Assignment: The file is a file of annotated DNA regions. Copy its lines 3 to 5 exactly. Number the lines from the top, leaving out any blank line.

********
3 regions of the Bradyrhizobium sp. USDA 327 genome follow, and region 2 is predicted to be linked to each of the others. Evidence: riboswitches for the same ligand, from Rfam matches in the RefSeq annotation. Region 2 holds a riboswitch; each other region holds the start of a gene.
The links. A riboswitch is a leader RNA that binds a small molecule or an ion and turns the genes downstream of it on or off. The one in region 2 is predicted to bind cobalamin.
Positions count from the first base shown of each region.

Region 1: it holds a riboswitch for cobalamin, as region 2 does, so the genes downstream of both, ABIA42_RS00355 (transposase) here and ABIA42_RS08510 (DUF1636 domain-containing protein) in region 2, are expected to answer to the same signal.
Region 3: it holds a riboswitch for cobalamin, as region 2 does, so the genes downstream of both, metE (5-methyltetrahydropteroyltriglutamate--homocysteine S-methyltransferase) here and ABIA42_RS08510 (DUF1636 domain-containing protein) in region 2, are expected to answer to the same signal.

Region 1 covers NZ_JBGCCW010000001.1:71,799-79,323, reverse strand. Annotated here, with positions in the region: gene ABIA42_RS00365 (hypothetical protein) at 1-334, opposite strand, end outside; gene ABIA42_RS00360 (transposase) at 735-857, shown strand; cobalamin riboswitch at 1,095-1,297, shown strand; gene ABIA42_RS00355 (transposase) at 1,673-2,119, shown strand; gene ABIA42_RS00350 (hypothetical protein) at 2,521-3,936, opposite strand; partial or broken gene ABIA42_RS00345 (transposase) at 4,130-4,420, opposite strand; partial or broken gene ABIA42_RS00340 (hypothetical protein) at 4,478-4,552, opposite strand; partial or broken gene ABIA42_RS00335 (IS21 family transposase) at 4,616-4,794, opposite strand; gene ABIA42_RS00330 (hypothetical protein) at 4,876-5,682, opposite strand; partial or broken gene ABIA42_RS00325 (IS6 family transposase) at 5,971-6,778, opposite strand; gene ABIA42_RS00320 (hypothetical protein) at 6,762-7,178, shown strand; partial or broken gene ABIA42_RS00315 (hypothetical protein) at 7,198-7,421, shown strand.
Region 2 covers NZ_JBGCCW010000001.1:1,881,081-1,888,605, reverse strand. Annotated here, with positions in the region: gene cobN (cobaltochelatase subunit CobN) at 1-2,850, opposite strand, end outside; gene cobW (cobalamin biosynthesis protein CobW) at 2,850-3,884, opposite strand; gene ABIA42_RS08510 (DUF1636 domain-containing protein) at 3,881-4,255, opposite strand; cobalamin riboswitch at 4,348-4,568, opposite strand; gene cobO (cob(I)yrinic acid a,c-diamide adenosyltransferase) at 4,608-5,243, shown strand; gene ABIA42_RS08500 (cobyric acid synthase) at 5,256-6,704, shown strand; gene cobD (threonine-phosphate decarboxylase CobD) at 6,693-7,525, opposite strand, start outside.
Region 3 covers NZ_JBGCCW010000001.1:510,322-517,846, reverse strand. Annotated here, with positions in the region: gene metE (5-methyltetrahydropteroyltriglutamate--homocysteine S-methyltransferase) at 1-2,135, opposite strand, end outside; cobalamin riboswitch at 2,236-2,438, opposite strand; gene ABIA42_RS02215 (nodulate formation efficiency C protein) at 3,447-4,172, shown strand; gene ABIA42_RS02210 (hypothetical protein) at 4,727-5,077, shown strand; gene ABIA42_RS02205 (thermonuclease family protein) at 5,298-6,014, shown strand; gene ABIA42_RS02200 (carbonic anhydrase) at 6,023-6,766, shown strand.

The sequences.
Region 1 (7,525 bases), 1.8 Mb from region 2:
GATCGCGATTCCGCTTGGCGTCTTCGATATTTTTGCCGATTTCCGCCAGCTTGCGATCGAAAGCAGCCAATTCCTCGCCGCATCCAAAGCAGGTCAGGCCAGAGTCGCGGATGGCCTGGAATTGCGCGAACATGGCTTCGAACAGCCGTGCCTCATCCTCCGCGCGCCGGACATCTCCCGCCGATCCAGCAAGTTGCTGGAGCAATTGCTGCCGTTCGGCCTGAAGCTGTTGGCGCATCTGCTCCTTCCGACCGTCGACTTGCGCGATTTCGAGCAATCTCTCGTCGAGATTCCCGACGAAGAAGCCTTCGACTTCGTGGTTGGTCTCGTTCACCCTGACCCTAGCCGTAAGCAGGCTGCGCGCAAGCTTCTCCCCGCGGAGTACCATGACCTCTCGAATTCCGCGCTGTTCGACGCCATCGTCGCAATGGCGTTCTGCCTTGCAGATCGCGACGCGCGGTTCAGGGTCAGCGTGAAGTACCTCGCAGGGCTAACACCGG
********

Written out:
Positions count from the first base shown of each region.

Region 1: it holds a riboswitch for cobalamin, as region 2 does, so the genes downstream of both, ABIA42_RS00355 (transposase) here and ABIA42_RS08510 (DUF1636 domain-containing protein) in region 2, are expected to answer to the same signal.
Region 3: it holds a riboswitch for cobalamin, as region 2 does, so the genes downstream of both, metE (5-methyltetrahydropteroyltriglutamate--homocysteine S-methyltransferase) here and ABIA42_RS08510 (DUF1636 domain-containing protein) in region 2, are expected to answer to the same signal.